USCIS Fee Rule FAQ: Vital Guidance for Employment-Based Petitioners

Posted by Donald GrossMay 21, 20240 Comments

USCIS has released a Frequently Asked Questions (FAQs) to clarify the process of ensuring accurate fee submissions in light of the recent Fee Rule.  Here's a breakdown of the key points:

  • Correct Fee Submissions: USCIS verifies if the payment matches the required fees.  Failure to submit the correct fee leads to rejection, regardless of any overpayment.
  • Non-Profit Qualifications for I-129 and I-140 Petitions: If you affirm being a nonprofit organized as tax-exempt or a governmental research organization, you must submit the appropriate payment for a nonprofit organization.
  • Employee Count Verification for I-129 and I-140 Petitions: Petitioners must precisely report the number of employees. If you confirm employing 25 or fewer full-time equivalent employees but report more, include supporting documentation to demonstrate compliance.
  • More about the (controversial) Asylum Program Fee: The Asylum Program Fee ($600) is a new fee paid by employers filing Form I-129, Form I-129CW, or Form I-140. This fee supports the asylum program.
    • Small employers with 25 or fewer full-time equivalent employees receive a discounted fee of $300. Nonprofits are exempt from this fee.
    • Multi-Form Submissions: Each form requires a separate payment. Combining payments for multiple forms may result in rejection.
    • Definition of Full-Time Equivalent Employee:
      • This includes both full-time and part-time employees regardless of their immigrant status, counted at the time of filing, except for certain beneficiaries unless currently working for the company or its affiliates and subsidiaries.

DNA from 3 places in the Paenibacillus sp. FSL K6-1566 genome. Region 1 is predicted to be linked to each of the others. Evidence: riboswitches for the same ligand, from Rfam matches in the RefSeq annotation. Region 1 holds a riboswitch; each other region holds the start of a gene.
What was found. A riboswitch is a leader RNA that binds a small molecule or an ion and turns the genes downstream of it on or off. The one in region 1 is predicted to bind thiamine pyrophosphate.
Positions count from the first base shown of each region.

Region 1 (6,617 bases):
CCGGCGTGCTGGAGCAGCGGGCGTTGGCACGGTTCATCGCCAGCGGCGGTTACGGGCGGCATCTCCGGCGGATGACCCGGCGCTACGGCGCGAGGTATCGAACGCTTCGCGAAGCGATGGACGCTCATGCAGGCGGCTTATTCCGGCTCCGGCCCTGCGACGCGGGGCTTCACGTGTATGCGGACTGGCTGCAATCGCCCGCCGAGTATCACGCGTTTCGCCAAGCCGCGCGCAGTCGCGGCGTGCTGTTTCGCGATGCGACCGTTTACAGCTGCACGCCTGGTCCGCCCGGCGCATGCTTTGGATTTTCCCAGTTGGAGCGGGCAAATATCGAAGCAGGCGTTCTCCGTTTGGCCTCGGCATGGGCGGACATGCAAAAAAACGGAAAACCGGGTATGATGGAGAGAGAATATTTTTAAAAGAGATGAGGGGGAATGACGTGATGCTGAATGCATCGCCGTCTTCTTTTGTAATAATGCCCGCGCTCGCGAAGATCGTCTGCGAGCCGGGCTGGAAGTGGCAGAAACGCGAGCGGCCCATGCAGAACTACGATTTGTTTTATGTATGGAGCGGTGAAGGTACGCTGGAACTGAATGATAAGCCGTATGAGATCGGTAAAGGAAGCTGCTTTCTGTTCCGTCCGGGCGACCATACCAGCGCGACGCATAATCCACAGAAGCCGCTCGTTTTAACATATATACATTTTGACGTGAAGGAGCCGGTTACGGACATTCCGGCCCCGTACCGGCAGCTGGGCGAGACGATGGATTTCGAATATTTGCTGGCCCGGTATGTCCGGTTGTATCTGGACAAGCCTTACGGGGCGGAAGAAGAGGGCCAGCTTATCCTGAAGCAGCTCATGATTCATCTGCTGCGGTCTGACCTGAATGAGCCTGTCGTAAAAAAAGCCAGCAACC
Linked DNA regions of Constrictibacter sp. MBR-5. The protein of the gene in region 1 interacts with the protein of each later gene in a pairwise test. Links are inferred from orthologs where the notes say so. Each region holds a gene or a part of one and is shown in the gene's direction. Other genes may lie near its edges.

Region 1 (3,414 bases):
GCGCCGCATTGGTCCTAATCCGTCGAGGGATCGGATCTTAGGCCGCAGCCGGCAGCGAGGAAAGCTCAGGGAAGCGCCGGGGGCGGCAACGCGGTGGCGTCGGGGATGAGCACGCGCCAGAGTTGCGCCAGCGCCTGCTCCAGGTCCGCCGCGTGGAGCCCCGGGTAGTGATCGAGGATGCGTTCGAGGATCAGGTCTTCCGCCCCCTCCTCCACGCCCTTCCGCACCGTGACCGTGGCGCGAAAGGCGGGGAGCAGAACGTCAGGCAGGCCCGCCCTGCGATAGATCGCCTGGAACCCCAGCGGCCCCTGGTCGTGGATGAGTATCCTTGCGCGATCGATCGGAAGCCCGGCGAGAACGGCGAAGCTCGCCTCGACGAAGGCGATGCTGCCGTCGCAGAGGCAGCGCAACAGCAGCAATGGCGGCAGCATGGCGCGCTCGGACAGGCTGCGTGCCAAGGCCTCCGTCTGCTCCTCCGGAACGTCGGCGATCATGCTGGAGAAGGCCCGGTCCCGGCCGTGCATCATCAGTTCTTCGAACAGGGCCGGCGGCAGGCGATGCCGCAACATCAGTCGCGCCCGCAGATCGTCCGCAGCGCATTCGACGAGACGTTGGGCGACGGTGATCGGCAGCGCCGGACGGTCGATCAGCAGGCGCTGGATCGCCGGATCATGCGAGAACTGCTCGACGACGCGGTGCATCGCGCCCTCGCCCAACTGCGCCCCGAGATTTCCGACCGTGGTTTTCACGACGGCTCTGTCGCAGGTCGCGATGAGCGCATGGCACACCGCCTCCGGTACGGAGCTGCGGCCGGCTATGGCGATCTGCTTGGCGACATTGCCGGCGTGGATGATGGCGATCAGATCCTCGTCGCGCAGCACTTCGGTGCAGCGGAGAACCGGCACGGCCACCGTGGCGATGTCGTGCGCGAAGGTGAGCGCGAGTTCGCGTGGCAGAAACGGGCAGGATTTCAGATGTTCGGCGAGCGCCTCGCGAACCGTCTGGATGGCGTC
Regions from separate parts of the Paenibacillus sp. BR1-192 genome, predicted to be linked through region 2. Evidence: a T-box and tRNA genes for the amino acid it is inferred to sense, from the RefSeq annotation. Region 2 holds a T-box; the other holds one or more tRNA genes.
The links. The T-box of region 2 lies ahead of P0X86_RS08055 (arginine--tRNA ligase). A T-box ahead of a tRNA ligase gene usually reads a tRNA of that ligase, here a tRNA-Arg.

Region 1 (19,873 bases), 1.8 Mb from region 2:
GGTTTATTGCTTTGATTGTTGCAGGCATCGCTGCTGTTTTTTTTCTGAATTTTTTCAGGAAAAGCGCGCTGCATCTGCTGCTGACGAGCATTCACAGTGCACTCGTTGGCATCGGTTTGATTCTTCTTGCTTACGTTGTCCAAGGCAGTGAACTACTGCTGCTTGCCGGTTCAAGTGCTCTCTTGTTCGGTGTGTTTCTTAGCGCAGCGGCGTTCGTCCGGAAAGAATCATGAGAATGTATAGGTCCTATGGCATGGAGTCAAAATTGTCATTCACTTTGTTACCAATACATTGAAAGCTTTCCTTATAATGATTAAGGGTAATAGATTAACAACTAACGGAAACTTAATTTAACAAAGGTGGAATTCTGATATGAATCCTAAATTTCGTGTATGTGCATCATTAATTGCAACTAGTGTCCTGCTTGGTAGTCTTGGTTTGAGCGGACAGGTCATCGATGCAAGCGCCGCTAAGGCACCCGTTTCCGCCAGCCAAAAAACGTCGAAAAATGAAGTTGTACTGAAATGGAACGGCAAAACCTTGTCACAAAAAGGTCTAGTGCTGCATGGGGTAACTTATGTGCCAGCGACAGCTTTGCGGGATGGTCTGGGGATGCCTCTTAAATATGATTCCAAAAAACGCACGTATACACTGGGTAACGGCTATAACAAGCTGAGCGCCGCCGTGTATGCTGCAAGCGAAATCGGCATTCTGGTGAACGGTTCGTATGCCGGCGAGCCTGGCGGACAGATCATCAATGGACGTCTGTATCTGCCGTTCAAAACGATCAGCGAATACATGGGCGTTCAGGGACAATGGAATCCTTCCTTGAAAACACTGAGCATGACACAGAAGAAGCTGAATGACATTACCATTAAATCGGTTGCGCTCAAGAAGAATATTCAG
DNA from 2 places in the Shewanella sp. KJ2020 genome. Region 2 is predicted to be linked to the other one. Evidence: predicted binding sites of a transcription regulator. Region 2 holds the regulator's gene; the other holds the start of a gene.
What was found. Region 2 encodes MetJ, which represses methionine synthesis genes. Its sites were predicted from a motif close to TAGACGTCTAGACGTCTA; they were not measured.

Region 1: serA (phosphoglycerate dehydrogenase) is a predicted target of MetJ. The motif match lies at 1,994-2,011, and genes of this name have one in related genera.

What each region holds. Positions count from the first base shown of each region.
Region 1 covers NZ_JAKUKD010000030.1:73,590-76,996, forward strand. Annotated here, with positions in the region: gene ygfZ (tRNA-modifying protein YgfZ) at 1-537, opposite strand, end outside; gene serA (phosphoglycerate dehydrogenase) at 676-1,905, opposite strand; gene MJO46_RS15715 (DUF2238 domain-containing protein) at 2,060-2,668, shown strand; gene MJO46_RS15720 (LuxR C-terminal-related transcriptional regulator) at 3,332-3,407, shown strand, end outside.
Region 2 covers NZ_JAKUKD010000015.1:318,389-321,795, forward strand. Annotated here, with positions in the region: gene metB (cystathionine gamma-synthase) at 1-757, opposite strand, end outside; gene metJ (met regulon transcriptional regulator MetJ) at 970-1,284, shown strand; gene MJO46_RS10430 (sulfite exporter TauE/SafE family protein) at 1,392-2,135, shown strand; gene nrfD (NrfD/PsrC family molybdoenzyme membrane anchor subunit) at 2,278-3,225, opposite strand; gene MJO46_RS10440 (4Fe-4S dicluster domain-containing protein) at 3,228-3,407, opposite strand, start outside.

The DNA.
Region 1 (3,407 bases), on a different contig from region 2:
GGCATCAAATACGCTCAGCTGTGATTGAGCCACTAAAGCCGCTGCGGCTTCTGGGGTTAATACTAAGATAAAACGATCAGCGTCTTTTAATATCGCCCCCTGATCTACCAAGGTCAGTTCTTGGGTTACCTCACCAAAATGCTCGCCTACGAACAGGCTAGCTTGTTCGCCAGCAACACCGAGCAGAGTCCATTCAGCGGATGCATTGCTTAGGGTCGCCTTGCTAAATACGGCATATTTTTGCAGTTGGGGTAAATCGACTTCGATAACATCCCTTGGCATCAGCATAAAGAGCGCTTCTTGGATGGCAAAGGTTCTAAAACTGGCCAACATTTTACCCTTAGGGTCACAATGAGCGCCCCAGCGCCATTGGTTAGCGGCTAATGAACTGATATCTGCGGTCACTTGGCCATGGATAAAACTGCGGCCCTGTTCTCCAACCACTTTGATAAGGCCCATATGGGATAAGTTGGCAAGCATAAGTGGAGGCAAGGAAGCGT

• Documentation Requirements: Petitioners may submit the most recent IRS Form 941 Employer's Quarterly Federal Return, IRS Form 943, or any relevant evidence showing the number of full-time equivalent employees. Removing salary information on IRS forms is permissible if it supports fee eligibility and not key elements for making a decision on your case.
  • Reduced Asylum Program Fee for Individual Self-Petitioners: Individuals filing Form I-140 as an EB-1A noncitizen of extraordinary ability or as an EB-2 with a national interest waiver pay a reduced Asylum Program Fee of $300.

In light of the USCIS Fee Rule Update and its impact on employment-based petitioners, it is crucial to have expert guidance when navigating complex immigration matters like EB-2 NIW waivers and EB-1A cases.  At Donald Gross Law Group, we specialize in providing comprehensive support tailored to your specific needs. with our deep understanding of immigration law and commitment to client satisfaction, we are ready to assist you every step of the way. Trust Donald Gross Law Group to be your ally in achieving your immigration goals.